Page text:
Dan Clark, owner of Tire Warehouse Inc., set out more than two years ago to build a second location, and the end result is, for a tire shop, a unique building.
Mr. Clark, who has been in business in Brighton, Mich., for 34 years, talked with village officials in Lake Orion about his plans to build a new outlet. The officials mentioned they were trying to keep a ``heritage'' theme in the village, with buildings designed to look like those in the 1930s to 1950s.
The site Mr. Clark chose was near an old train depot, so he decided to fashion the new shop like a classic railroad stop. The showroom features high ceilings, hardwood floors and benches and even ticket windows that soon will have the characteristic frosted glass.
``(This is) the only time in my life I'm going to allow myself to get that crazy,'' Mr. Clark joked as his voice echoed off the cathedral ceilings.
He and his wife Jan collaborated on the designs with two architecture professionals whose focus was restoring old train depots. The four worked closely to fit a practical tire shop into the nostalgic design.
Mr. Clark borrowed the general layout of some car dealerships, where customers enter the building on one end and leave through the other, putting the bays and warehouse out of the immediate showroom area. The shop also has an area for medium and heavy-base truck work and recreational vehicles.
Besides the design, though, Mr. Clark faced several challenges with the building. The location was one of the few commercial sites available along a well-traveled thoroughfare with some 80,000 cars passing a day. But it also was a 4.5-acre swamp.
The finished building-which opened three weeks ago-isn't even technically resting on the ground. It's supported by metal pilings driv-en about 150 feet into the ground.
``I kind of did the impossible, but it came out absolutely gorgeous,'' he said.
Mr. Clark is still working on some details. He hopes eventually to have railroad tracks in front of the shop complete with a boxcar.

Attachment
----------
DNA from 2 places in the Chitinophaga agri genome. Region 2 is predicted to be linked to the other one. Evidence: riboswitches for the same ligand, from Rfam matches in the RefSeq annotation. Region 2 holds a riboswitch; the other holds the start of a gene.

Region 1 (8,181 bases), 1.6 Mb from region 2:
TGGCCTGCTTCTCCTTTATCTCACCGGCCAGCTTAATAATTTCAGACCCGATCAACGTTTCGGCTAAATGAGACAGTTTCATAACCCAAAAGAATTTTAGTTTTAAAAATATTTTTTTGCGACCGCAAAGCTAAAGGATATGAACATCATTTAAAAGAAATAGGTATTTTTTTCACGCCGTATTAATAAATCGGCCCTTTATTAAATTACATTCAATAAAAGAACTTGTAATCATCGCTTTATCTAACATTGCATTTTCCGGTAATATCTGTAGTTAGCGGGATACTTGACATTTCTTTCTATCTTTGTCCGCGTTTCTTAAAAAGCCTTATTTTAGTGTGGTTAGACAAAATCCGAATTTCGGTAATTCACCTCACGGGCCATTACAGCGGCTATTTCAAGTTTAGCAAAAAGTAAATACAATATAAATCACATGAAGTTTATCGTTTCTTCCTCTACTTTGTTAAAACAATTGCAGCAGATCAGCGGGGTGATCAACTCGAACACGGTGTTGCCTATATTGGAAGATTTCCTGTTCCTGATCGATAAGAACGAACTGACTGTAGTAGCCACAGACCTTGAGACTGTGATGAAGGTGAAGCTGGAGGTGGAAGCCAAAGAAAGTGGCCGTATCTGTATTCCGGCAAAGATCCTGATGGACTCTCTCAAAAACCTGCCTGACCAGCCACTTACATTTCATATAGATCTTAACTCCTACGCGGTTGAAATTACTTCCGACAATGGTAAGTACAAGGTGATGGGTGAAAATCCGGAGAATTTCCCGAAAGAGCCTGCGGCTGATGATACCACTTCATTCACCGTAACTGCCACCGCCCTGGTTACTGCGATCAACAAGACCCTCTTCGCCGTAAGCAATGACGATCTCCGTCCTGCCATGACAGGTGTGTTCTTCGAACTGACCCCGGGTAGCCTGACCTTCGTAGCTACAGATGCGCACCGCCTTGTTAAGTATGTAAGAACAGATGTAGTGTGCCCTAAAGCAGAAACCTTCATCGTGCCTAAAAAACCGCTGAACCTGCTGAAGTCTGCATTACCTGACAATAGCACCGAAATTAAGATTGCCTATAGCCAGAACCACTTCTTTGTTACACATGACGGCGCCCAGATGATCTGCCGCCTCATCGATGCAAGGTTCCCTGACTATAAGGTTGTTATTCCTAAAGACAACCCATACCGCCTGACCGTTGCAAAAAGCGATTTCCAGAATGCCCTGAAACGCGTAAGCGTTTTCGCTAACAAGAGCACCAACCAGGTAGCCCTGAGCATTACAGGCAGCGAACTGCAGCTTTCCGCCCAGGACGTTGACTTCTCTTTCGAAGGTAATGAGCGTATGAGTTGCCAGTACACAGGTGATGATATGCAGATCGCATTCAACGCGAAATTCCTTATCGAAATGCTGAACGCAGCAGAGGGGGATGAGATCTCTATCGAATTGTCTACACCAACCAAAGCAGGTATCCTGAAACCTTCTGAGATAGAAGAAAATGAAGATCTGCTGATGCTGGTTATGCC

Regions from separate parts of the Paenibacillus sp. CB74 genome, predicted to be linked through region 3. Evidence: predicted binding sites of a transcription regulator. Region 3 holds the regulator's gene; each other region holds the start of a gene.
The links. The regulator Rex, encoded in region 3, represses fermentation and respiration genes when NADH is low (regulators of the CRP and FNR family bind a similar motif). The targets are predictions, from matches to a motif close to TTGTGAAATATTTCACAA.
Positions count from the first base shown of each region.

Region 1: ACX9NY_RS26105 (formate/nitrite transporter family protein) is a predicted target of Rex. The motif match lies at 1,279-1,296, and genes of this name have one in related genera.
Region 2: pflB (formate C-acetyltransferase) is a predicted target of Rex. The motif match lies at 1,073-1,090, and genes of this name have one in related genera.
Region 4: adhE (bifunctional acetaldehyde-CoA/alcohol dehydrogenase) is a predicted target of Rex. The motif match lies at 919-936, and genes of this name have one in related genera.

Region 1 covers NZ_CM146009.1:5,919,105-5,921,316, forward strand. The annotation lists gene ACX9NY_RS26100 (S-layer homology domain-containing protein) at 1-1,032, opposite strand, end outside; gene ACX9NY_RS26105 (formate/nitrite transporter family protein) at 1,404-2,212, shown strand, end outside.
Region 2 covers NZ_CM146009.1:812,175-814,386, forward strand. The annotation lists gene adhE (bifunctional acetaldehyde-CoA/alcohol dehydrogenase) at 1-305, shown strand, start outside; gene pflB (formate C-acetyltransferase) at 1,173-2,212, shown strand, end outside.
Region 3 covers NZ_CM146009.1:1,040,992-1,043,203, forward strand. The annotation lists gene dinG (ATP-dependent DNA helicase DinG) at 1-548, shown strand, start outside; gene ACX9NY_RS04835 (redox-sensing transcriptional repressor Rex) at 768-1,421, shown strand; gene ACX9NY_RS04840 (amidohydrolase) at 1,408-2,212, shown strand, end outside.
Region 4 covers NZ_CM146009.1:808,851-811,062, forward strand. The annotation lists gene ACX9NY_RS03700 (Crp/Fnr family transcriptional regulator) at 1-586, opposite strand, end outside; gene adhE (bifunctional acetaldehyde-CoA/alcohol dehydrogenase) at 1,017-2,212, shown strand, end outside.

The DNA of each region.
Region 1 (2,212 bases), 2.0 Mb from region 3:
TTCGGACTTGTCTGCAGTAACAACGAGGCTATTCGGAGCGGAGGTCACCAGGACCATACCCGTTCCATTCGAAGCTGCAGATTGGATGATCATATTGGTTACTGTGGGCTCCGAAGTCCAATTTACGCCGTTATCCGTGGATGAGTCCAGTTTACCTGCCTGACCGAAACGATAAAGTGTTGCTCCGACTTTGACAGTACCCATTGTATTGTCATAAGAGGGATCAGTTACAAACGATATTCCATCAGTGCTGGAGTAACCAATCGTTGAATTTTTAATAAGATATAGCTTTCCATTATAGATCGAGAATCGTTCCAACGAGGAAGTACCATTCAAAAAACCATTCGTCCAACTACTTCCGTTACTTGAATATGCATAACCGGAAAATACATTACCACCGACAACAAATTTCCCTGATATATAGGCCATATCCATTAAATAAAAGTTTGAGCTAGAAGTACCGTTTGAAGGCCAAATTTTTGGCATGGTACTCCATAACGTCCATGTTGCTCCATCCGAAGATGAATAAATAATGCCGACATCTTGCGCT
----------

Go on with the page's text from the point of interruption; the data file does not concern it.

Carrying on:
While it turned out beautifully, it probably will be the last of its kind-at least for Tire Warehouse. The building cost about $3.5 million.
``We kind of threw money to the wind. Literally,'' Mr. Clark said.
He's comforted, though, since the dealership has seen several record-setting days since the new store's opening. And those are records set over the business' 34-year history.
``We're so busy, maybe the novelty of the shop is part of the attraction, so maybe for that reason it's paying off,'' he said.
With his focus the last couple years on building the outlet, Mr. Clark hasn't had much time to market his service to fill tires with nitrogen. But almost every tire bought at the shop rolls out filled with nitrogen-and customers pay $3.95 per tire for the fill-ups.
``If you're a tire store and you're not doing the nitrogen thing, you're way behind the curve,'' Mr. Clark said, citing less pressure fluctuations and less oxidation as nitrogen's prime benefits.
Tire Warehouse is 60-percent automotive service and 40-percent tire sales.
The dealership also has seen an improvement in its business from its association with Tire Alliance Groupe (TAG). Mr. Clark said he's the current president of the Great Lakes Tire Group-some 30 small dealerships that grouped together in order to join TAG. Mr. Clark said his five-year involvement with both groups has helped his business significantly.
``It's the reason I was able to do this,'' he said, referring to his new shop.